LITTLETON — Littleton residents will soon have a new neighbor at 151 and 153 Taylor St.: Amazon.
The retail giant, whose CEO Jeff Bezos stepped down from his role this week, will move into a new “last mile” warehouse on the site and a vacant office building there will be demolished to make room for additional parking. Northbridge Partners, which owns the site, will be leasing the space to Amazon, a plan that was approved by the Planning Board last month.
“It was David and Goliath starting out, the small little town against this big giant Amazon,” said Littleton Planning Board Chair Mark Montanari. “Northbridge/Amazon was very attentive, and I can speak for the whole board, I think we were pleasantly surprised at how they listened to what we had to say and… did what had to be done to make this a good win-win situation for the town and for Northbridge/Amazon.”
Amazon’s “last mile” facilities are meant to do just that — bring packages the last mile from the warehouse to people’s homes to keep up with demand for quick shipping. A Bloomberg article on these facilities posted on the town’s webpage about the project said that Amazon is planning to erect around 1,000 similar facilities in cities and suburbs throughout the U.S.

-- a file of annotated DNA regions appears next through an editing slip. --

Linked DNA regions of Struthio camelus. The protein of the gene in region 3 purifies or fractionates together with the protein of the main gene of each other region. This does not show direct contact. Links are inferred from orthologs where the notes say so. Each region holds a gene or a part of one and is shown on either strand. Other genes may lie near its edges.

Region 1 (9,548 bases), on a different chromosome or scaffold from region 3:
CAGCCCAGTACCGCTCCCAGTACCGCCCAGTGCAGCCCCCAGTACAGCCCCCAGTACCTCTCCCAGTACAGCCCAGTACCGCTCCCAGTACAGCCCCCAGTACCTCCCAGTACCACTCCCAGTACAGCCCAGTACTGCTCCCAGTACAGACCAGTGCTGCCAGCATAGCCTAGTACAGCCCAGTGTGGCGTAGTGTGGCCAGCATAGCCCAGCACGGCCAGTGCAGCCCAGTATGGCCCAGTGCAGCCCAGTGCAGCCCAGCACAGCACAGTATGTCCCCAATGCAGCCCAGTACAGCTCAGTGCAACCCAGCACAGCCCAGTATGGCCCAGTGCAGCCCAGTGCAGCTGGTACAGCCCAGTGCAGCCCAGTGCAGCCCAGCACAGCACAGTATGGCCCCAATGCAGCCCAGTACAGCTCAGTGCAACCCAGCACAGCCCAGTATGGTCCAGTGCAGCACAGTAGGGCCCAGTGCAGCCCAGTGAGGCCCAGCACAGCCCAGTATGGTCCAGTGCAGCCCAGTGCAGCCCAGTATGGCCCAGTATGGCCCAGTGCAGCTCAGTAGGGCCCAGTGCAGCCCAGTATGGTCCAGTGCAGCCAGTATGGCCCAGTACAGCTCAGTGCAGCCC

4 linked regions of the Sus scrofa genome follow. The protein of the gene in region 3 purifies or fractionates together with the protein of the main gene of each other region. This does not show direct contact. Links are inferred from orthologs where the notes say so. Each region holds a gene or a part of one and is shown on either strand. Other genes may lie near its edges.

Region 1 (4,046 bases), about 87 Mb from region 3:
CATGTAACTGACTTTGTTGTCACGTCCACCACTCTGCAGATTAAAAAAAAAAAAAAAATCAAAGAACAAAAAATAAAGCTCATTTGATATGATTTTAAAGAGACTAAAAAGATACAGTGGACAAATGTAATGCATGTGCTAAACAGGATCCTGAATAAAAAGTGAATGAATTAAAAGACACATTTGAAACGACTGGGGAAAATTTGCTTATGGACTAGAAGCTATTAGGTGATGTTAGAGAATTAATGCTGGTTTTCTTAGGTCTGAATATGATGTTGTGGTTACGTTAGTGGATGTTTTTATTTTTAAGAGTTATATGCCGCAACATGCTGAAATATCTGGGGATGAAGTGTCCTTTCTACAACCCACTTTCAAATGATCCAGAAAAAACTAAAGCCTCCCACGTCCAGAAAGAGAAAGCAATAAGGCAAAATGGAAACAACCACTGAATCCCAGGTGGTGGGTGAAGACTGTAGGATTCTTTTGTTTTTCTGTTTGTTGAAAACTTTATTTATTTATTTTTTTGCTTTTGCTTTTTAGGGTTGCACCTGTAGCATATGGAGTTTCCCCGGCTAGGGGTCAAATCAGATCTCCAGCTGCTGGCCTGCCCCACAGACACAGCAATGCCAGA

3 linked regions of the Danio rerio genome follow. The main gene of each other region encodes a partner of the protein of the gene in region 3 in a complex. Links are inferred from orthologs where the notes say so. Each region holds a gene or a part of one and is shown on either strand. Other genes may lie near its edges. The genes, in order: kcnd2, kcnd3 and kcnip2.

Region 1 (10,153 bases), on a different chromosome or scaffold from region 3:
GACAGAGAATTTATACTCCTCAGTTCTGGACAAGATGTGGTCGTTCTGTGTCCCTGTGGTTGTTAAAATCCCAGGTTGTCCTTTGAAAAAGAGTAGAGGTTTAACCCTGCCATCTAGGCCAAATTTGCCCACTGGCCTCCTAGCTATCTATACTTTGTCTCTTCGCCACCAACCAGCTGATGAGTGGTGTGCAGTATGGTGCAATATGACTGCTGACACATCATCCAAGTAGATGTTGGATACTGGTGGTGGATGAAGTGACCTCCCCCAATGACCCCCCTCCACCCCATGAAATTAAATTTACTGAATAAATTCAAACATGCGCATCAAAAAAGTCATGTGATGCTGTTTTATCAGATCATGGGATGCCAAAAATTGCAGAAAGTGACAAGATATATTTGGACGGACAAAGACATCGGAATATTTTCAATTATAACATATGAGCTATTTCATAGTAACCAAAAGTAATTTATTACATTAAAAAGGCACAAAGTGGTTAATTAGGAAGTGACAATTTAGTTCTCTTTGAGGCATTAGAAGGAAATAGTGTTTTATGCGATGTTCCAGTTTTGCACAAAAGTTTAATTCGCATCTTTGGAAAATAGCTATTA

Already, Amazon has sites in Mass. towns including Braintree, Revere, Holyoke and Milford. Although Montanari has heard “horror stories” about Amazon’s arrival to their towns, he assured residents that this Littleton site will be different.
“The difference with our site is that there are no satellite sites involved with this, the vehicles will be all stored right there. 250 to 300 vans will be stored there at any one time,” Montanari said, referring to Milford’s facility and satellite sites, which caused major traffic congestion in the town.
“It’s kind of a double-edged sword. Everybody wants their packages, and everybody wants it the next day, well, you have to have vans and delivery people to do it,” he said.
Montanari added that Northbridge and Amazon made a number of concessions to reduce traffic concerns from both Littleton and neighboring Boxboro residents. “It’s everything from the way that Amazon designed their daily operations, traffic to and from the site will not be during peak rush hours… Northbridge reduced the application from close to 700 parking spaces down to 450 van spaces at the site,” Littleton Town Planner Maren Toohill said. The vans will be deployed in waves throughout the day during off-peak hours, with reduced van traffic overnight.
Perhaps most importantly, delivery drivers will not be allowed to make a left turn out of the parking lot onto Foster Street, which leads to Boxboro, unless they are making local deliveries. Drivers who violate this rule will be fined $50 each time they break it. Otherwise, drivers will turn right onto Route 2 and Interstate 495. Toohill said Amazon estimates only 17 vans per day will be making this right turn, and 85% of the traffic will turn onto the highway.